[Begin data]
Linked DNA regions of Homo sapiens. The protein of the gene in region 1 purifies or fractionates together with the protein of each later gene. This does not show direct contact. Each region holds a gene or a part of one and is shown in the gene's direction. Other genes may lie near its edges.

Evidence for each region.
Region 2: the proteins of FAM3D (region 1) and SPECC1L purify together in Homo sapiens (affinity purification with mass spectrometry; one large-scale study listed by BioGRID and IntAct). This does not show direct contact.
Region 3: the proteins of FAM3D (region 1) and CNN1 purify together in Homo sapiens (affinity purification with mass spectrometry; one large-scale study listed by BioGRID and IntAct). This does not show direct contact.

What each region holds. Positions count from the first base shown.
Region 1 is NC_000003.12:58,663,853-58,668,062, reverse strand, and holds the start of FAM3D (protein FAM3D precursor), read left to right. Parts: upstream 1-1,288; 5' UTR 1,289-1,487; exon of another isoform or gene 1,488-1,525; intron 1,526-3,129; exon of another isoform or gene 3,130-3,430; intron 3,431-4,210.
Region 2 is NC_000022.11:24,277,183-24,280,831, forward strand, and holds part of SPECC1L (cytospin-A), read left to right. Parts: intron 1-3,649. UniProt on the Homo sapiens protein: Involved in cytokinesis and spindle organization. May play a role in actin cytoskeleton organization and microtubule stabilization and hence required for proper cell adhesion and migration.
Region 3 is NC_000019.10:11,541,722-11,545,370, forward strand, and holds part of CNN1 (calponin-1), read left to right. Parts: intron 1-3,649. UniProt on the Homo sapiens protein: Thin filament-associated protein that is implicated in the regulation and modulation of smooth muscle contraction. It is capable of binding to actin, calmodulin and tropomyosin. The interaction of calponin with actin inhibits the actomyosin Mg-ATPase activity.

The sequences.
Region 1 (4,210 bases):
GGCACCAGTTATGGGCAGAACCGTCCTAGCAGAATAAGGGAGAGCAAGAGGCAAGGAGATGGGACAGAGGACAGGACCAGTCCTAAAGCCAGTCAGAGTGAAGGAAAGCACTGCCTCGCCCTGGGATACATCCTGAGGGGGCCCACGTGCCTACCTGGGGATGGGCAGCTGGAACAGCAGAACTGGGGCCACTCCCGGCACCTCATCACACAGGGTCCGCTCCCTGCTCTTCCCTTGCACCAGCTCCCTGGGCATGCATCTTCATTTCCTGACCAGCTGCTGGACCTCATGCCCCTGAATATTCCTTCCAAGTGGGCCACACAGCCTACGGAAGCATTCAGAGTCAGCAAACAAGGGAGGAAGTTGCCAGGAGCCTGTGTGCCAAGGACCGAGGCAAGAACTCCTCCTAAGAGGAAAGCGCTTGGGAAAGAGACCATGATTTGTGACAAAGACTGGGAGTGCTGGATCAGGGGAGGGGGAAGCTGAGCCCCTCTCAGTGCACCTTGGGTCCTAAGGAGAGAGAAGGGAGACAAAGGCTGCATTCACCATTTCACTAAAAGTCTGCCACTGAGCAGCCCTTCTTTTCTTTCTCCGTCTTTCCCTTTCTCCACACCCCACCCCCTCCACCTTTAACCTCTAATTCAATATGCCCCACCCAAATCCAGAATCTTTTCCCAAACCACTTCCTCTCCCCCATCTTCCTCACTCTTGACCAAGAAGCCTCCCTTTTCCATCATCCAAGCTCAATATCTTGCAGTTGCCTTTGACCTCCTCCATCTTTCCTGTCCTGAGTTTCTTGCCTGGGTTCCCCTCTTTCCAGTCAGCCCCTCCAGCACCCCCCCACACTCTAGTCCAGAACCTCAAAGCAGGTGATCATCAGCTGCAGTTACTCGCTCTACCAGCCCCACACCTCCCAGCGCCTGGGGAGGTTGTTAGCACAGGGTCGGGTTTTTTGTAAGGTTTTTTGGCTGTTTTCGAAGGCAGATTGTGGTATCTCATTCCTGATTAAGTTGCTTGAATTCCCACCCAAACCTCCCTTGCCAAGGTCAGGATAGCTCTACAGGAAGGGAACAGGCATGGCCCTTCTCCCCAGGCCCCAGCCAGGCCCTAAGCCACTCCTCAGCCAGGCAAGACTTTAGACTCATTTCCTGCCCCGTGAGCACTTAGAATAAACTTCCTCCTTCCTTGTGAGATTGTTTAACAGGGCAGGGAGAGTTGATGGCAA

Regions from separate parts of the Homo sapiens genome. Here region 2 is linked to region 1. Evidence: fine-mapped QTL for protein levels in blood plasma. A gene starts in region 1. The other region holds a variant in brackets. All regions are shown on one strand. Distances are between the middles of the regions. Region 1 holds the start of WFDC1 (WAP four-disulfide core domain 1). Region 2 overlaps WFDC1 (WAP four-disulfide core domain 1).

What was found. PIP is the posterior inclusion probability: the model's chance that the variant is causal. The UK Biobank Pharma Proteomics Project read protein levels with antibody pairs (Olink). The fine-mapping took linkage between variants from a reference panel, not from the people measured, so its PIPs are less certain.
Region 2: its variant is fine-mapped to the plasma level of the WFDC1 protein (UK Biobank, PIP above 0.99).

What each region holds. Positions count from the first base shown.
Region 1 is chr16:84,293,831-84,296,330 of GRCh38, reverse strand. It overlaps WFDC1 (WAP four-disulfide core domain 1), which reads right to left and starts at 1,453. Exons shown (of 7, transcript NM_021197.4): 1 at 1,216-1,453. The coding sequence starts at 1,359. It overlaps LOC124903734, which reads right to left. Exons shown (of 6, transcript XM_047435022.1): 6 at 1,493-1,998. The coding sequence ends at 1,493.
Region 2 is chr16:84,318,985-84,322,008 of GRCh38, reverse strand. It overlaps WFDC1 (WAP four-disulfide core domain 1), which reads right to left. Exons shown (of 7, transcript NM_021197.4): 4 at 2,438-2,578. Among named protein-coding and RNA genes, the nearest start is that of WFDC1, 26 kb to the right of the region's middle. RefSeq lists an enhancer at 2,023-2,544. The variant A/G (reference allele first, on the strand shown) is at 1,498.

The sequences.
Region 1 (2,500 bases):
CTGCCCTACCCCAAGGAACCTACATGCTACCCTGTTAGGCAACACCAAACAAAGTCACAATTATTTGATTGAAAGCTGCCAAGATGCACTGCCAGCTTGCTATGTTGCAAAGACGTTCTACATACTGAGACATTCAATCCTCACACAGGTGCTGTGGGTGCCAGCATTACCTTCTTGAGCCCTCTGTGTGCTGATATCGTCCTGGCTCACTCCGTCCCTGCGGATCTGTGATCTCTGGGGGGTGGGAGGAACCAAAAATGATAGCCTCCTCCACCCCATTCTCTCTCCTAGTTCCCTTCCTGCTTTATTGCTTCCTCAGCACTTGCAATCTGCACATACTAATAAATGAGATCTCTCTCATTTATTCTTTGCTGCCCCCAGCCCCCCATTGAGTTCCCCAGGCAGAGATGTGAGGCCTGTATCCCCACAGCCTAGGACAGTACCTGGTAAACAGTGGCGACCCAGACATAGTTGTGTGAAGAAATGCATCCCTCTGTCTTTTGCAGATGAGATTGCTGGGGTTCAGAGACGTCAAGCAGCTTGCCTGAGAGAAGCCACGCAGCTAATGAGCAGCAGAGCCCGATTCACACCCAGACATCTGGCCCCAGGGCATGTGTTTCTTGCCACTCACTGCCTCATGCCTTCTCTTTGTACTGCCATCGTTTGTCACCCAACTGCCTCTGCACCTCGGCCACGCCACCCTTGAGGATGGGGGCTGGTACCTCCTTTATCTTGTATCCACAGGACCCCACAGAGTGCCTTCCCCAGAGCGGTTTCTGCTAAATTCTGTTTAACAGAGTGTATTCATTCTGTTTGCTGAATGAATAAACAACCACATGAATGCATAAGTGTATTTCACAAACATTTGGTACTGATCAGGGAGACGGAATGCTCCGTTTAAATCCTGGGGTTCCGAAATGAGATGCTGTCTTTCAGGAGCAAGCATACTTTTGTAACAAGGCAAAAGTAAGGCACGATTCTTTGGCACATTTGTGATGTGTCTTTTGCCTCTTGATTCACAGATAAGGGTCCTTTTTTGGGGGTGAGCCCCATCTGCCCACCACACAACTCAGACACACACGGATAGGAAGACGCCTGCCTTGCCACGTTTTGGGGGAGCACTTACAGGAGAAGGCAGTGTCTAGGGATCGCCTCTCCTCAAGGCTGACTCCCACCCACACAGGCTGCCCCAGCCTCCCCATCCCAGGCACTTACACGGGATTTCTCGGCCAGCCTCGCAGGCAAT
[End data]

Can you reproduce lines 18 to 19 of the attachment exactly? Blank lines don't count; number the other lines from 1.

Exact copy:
The sequences.
Region 1 (2,500 bases):